[PATCH 0/3] linux-next: mm: hardening: Track genalloc allocations
igor.stoppa at gmail.com
Sun Apr 29 16:41:32 UTC 2018
oops, sorry, I forgot the references :-(
On 29/04/18 20:39, Igor Stoppa wrote:
> On 29/04/18 07:09, Matthew Wilcox wrote:
>> On Sun, Apr 29, 2018 at 06:45:39AM +0400, Igor Stoppa wrote:
>>> This patchset was created as part of an older version of pmalloc,
>>> it has value per-se, as it hardens the memory management for the generic
>>> allocator genalloc.
>>> Genalloc does not currently track the size of the allocations it
>>> hands out.
>>> Either by mistake, or due to an attack, it is possible that more memory
>>> than what was initially allocated is freed, leaving behind dangling
>>> pointers, ready for an use-after-free attack.
>> This is a good point. It is worth hardening genalloc.
>> But I still don't like the cost of the bitmap. I've been
>> reading about allocators and I found Bonwick's paper from 2001:
>> Section 4 describes the vmem allocator which would seem to have superior
>> performance and lower memory overhead than the current genalloc
>> never mind the hardened allocator.
>> Maybe there's been an advnace in resource allocator technology since
>> then that someone more familiar with CS research can point out.
> A quick search on google shows that there have been tons of improvements.
> I found various implementation of vmem, not all with GPLv2 compatible
> The most interesting one seems to be a libvmem from Intel, made to
> use jemalloc, for persistent memory.
> jemalloc is, apaprently, the coolest kid on the block, when it comes to
> modern memory management.
> But this is clearly a very large lump of work.
> First of all, it should be assessed if jemalloc is really what the
> kernel could benefit from (my guess is yes, but it's just a guess), then
> if the license is compatible or if it can be relicensed for use in the
> And, last, but not least, how to integrate the ongoing work in a way
> that doesn't require lots of effort to upgrade to new releases.
> Even if it looks very interesting, I simply do not have time to do this,
> not for the next 5-6 months, for sure.
> What I *can* offer to do, is the cleanup of the users of genalloc, by
> working with the various maintainers to remove the "size" parameter in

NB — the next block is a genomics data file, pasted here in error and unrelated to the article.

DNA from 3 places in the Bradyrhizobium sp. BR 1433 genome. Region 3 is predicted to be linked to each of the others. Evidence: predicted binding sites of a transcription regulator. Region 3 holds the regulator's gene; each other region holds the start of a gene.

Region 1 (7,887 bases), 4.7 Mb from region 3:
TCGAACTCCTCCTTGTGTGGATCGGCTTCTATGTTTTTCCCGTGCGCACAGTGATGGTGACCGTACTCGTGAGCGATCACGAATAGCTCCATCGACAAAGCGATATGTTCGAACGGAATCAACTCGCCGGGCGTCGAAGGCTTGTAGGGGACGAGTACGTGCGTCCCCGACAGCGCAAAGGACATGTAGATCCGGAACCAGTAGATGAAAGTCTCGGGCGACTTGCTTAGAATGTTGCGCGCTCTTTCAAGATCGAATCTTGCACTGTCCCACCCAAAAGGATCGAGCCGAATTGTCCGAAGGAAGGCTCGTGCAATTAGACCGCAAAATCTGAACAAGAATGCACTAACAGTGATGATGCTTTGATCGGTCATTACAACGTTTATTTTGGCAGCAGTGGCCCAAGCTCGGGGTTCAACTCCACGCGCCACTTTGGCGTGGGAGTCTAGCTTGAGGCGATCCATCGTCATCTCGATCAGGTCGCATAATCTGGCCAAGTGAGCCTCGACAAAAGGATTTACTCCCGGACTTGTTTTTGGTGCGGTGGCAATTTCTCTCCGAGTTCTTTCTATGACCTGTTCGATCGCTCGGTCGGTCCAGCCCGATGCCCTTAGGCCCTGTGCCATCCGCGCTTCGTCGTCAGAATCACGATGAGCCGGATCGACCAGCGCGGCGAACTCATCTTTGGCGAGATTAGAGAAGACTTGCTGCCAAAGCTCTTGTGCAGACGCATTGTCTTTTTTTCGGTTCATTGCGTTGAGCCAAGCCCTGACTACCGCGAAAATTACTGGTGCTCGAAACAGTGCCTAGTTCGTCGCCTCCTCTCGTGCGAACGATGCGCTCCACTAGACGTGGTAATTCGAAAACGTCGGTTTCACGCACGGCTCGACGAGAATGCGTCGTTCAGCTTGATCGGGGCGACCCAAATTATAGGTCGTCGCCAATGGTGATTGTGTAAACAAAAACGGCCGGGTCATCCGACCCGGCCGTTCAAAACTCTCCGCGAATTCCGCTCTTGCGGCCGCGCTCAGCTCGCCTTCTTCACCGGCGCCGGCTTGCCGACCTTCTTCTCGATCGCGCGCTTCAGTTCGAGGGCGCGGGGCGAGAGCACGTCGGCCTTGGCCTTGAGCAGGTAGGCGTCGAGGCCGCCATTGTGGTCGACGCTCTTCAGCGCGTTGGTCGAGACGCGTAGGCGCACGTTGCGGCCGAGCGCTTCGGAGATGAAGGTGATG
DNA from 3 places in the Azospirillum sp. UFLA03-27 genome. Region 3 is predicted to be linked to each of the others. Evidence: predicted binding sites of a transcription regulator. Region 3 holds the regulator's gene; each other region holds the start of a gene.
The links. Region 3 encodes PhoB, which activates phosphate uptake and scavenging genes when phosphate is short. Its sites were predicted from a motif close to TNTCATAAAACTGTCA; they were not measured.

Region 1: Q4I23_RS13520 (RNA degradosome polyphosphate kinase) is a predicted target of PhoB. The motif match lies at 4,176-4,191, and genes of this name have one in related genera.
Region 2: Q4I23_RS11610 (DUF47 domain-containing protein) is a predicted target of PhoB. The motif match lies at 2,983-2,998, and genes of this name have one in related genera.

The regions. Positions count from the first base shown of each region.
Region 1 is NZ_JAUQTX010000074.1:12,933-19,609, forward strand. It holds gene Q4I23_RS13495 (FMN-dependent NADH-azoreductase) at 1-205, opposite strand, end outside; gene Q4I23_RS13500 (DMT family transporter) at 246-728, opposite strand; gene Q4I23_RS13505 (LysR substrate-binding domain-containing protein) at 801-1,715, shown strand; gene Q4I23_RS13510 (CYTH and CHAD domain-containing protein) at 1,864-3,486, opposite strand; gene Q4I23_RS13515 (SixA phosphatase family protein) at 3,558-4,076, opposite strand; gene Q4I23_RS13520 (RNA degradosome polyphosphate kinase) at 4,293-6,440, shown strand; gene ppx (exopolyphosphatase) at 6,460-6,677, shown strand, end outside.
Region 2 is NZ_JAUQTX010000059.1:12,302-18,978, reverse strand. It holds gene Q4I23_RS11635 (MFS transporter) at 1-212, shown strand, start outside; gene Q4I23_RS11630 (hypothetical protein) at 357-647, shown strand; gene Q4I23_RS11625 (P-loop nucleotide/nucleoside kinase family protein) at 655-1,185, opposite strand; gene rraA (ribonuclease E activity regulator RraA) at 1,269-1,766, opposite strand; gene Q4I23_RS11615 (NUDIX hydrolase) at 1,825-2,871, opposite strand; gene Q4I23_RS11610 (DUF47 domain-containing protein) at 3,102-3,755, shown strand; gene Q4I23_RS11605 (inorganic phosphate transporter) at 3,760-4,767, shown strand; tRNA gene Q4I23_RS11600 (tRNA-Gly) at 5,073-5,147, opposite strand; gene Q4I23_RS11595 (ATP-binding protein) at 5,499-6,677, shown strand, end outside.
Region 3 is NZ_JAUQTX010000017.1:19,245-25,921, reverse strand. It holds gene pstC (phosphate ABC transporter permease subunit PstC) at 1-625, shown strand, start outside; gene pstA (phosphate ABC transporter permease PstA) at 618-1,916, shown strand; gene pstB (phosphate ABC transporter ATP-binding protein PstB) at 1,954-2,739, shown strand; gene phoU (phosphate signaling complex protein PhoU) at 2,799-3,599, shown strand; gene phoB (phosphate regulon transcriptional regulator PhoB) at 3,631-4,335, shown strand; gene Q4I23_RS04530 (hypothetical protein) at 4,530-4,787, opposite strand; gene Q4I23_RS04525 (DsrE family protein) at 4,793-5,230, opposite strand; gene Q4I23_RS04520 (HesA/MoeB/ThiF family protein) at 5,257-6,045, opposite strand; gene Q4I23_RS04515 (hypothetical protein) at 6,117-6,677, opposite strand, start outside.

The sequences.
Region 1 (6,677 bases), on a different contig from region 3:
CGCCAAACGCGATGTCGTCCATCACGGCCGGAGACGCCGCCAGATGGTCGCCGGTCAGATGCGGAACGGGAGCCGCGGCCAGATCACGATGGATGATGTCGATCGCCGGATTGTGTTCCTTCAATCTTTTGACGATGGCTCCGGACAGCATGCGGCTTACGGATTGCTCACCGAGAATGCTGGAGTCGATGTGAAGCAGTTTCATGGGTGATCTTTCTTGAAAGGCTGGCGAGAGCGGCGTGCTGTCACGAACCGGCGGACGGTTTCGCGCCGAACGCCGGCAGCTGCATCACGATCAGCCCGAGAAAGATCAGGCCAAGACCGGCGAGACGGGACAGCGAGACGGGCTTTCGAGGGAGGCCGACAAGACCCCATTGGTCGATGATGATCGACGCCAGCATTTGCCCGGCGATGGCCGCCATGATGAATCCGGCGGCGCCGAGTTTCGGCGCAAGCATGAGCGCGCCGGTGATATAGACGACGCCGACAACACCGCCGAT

> the calls to gen_pool_free(), iff the patch I submitted can be merged.
> This is work that has to be done anyway and does not preclude, later on,
> to phase out genalloc in favor of jemalloc or whatever is deemed to be
> the most effective solution.
> There are 2 goals here:
> 1) plug potential security holes in the use of genalloc
> 2) see if some new allocator can improve the performance (and it might
> well be that the improvement can be extended also to other allocators
> used in kernel)
> We seem to agree that 1) is a real need.
> Regarding 2), I think it should have a separate life.
> going back to 1), your objections so far, as far as I can tell are:
> a) it will use more memory for the bitmap
> b) it will be slower, because the bitmap is doubled
> c) the "ends" or "starts" bitmaps should be separate
> I think I have already answered them, but I'll recap my replies:
> a) yes, it will double it, but if it was ok to "waste" some memory when
> I was asked to rewrite the pmalloc allocator to not use genalloc, in
> favor of speed, I think the same criteria applies here: on average it
> will probably take at most one more page per pool. It doesn't seem a
> huge loss.
> b) the bitmap size is doubled, that much is true, however interleaving
> the "busy" and "start" bitmaps will ensure locality of the meta data and
> between the cache prefetch algorithm and the hints give to the compiler,
> it shouldn't make a huge difference, compared to the pre-patch case.
> Oh, and the size of a bitmap seems to be overall negligible, from what
> users I saw.
> c) "busy" and "start" are interleaved, to avoid having to do explicit
> locking, instead of relying on the intrinsic atomicity of accessing
> bitfields coming from the same word, as it is now.
> And I'm anyway proposing to merge this into linux-next, so that there
> are more eyeballs looking for problems. I'm not proposing to merge it
> straight in the next kernel release.
> Removing the size parameter from the various gen_pool_free() will impact
> not only the direct callers, but also their callers and so on, which
> means that it will take some time to purge all the layers of calls from
> During this time, it's likely that issues will surface, if there is any
> And the removal of the parameter will require getting ACK from each
> user, so it should be enough to ensure that everyone is happy about the
> overall performance.
> But I would start addressing the security issue, since I think the cost
> of doubling the bitmap will not be noticeable.
> I'd like to hear if you disagree with my reasoning.
> And did I overlook some other objection?
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